Come the end of that summer where I had found happiness and empowerment, I had to make a very tough decision: I had to decide whether to continue personal training or whether to go back to volleyball.

There are two types of people that will read this: the people who see that obviously without a doubt I’d have to pick the personal training, and then there are the athletes.

As an athlete, you identify SO heavily as such. The community that you become a part of as well as the sense of self and pride that you feel when you associate as an athlete become so important to you and who you feel that you are at that time that it’s unbelievably difficult to simply walk away. Not only that, but when you think about the amount of time, effort, literal blood, sweat, and tears, that you’ve put into the sport, it only makes it that much harder to leave.

As painful as it was, I made the decision to leave volleyball and pursue personal training. I needed to do what was best for me and my mental health at that time. I wish I could say that I had done so gracefully and gratefully, but I definitely hadn’t. I became bitter. I became so angry with the sport that had turned me into someone I no longer recognized. I wanted nothing to do with it. I distanced myself from the athlete community, I didn’t go to any of the games, I didn’t even touch a volleyball for 2 years after the fact. All my energy went into being the best trainer that I could be. I loved connecting with people, and I loved helping others work hard and achieve their goals. The team I was with was so supportive, so knowledgeable, and had so much zest for life, that I couldn’t help but soak it all in. Over the next four years, these guys became like family to me. I will continuously and incessantly thank them for that.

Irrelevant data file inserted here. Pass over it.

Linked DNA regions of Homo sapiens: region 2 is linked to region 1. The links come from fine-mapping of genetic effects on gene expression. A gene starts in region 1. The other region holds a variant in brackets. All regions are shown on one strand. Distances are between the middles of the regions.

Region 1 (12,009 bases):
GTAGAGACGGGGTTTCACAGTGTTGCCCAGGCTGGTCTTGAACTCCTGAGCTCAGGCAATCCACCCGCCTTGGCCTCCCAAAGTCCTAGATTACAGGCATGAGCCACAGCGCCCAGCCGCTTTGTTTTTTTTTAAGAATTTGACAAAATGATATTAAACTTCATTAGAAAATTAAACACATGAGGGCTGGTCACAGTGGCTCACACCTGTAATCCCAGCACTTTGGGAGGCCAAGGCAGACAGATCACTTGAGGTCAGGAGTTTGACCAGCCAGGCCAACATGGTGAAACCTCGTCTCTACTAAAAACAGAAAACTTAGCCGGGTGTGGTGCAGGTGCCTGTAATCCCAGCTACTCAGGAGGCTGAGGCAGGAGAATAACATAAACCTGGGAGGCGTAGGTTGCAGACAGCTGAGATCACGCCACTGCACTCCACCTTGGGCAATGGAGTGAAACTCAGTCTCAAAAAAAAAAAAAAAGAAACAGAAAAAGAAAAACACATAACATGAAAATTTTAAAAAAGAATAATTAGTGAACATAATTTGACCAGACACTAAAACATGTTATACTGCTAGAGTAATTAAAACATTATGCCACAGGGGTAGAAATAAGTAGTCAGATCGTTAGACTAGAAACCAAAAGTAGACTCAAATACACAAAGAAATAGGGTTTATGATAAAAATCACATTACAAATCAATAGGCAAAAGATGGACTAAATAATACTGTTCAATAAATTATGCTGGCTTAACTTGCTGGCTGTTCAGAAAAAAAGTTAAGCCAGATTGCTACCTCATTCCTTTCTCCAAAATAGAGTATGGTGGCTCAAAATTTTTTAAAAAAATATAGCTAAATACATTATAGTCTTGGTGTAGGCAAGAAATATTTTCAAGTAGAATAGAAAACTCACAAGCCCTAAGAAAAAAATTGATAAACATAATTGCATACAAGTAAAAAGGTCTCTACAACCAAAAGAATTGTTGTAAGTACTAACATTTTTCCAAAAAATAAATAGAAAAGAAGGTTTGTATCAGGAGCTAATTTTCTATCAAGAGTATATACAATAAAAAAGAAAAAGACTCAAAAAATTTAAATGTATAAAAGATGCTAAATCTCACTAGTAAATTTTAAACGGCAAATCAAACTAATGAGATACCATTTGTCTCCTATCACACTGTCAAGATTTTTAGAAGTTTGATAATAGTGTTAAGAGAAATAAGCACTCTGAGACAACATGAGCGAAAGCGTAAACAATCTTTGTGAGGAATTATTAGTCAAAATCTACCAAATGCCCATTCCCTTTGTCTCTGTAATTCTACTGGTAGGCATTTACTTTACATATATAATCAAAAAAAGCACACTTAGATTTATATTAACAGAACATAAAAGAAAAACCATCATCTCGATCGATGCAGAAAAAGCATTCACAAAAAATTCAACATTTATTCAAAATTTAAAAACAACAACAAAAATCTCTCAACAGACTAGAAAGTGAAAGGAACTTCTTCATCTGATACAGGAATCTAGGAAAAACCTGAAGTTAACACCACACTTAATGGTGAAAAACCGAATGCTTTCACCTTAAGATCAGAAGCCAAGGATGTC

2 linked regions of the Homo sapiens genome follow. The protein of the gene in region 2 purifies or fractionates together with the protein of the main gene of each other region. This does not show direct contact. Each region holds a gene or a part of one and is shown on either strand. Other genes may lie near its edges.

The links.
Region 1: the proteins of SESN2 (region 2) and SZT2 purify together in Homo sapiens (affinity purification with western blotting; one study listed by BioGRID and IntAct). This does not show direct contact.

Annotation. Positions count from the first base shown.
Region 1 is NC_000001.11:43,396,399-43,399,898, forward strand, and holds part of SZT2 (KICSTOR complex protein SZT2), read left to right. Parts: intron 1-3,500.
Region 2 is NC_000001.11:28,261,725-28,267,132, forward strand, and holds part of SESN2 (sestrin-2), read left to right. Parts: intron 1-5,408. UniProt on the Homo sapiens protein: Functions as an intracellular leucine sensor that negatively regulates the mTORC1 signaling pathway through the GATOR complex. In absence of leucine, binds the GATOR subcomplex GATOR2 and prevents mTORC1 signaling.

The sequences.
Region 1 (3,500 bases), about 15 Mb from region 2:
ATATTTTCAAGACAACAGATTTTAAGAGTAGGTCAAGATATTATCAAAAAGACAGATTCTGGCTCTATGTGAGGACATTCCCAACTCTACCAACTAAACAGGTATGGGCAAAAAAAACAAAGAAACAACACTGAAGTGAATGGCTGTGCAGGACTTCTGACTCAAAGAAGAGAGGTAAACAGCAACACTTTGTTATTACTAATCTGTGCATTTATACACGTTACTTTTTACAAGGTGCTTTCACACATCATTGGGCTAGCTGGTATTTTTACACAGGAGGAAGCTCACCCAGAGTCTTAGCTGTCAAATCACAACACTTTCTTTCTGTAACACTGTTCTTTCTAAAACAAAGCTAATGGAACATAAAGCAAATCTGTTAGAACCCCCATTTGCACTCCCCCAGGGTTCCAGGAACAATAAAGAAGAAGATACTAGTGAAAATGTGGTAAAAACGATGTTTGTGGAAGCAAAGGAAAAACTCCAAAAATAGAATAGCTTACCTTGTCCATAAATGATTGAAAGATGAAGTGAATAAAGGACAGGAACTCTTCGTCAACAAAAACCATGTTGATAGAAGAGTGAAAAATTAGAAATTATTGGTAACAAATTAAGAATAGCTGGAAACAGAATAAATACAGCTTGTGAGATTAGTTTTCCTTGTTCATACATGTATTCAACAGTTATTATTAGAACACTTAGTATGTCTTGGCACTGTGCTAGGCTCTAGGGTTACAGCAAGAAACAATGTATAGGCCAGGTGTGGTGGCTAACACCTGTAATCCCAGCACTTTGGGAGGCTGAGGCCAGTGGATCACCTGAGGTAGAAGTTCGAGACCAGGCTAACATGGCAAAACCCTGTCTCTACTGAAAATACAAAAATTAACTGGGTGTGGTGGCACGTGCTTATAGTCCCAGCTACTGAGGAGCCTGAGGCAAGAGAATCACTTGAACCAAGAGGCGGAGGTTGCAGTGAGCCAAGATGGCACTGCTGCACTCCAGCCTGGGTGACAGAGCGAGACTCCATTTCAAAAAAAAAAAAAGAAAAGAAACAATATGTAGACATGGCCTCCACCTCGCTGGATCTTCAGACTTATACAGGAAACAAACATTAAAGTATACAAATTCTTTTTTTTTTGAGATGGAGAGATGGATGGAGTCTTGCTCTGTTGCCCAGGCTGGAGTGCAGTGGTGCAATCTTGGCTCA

Interestingly enough, the story of my athletic career wasn’t over yet, even though at the time, I had truly believed that it was.

Two years after quitting, I was in the process of finishing school while still personal training almost full-time when York announced a new coach was coming in.  The announcement didn’t really matter too much to me at the time though, until one of the athletes, who had been my rookie in my second year, saw me on campus and asked if I was going to play now that a new coach had taken over. I remember laughing at the ridiculousness of the suggestion and saying that I was going to “finish my classes and get the hell out of here”. But, for some reason, I couldn’t get the idea of playing again out of my head.